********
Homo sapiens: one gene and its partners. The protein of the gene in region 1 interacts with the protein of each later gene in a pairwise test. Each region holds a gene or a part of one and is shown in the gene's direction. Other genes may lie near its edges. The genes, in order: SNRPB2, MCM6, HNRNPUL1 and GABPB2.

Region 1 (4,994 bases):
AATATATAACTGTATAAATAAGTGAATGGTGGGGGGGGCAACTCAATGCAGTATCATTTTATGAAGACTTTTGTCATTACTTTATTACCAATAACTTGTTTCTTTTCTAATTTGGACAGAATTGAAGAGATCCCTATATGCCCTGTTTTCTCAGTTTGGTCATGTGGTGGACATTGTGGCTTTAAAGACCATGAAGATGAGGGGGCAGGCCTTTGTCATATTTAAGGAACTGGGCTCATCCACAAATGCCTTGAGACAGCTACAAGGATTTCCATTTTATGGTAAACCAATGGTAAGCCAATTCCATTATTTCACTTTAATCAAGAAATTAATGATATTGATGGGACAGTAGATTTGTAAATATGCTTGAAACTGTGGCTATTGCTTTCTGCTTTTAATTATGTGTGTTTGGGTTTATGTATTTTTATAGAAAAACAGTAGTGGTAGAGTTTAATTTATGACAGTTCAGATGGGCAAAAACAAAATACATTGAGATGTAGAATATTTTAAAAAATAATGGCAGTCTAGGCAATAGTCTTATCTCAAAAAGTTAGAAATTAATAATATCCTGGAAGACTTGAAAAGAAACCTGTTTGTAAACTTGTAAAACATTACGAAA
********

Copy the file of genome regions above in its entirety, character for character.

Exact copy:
Homo sapiens: one gene and its partners. The protein of the gene in region 1 interacts with the protein of each later gene in a pairwise test. Each region holds a gene or a part of one and is shown in the gene's direction. Other genes may lie near its edges. The genes, in order: SNRPB2, MCM6, HNRNPUL1 and GABPB2.

Region 1 (4,994 bases):
AATATATAACTGTATAAATAAGTGAATGGTGGGGGGGGCAACTCAATGCAGTATCATTTTATGAAGACTTTTGTCATTACTTTATTACCAATAACTTGTTTCTTTTCTAATTTGGACAGAATTGAAGAGATCCCTATATGCCCTGTTTTCTCAGTTTGGTCATGTGGTGGACATTGTGGCTTTAAAGACCATGAAGATGAGGGGGCAGGCCTTTGTCATATTTAAGGAACTGGGCTCATCCACAAATGCCTTGAGACAGCTACAAGGATTTCCATTTTATGGTAAACCAATGGTAAGCCAATTCCATTATTTCACTTTAATCAAGAAATTAATGATATTGATGGGACAGTAGATTTGTAAATATGCTTGAAACTGTGGCTATTGCTTTCTGCTTTTAATTATGTGTGTTTGGGTTTATGTATTTTTATAGAAAAACAGTAGTGGTAGAGTTTAATTTATGACAGTTCAGATGGGCAAAAACAAAATACATTGAGATGTAGAATATTTTAAAAAATAATGGCAGTCTAGGCAATAGTCTTATCTCAAAAAGTTAGAAATTAATAATATCCTGGAAGACTTGAAAAGAAACCTGTTTGTAAACTTGTAAAACATTACGAAA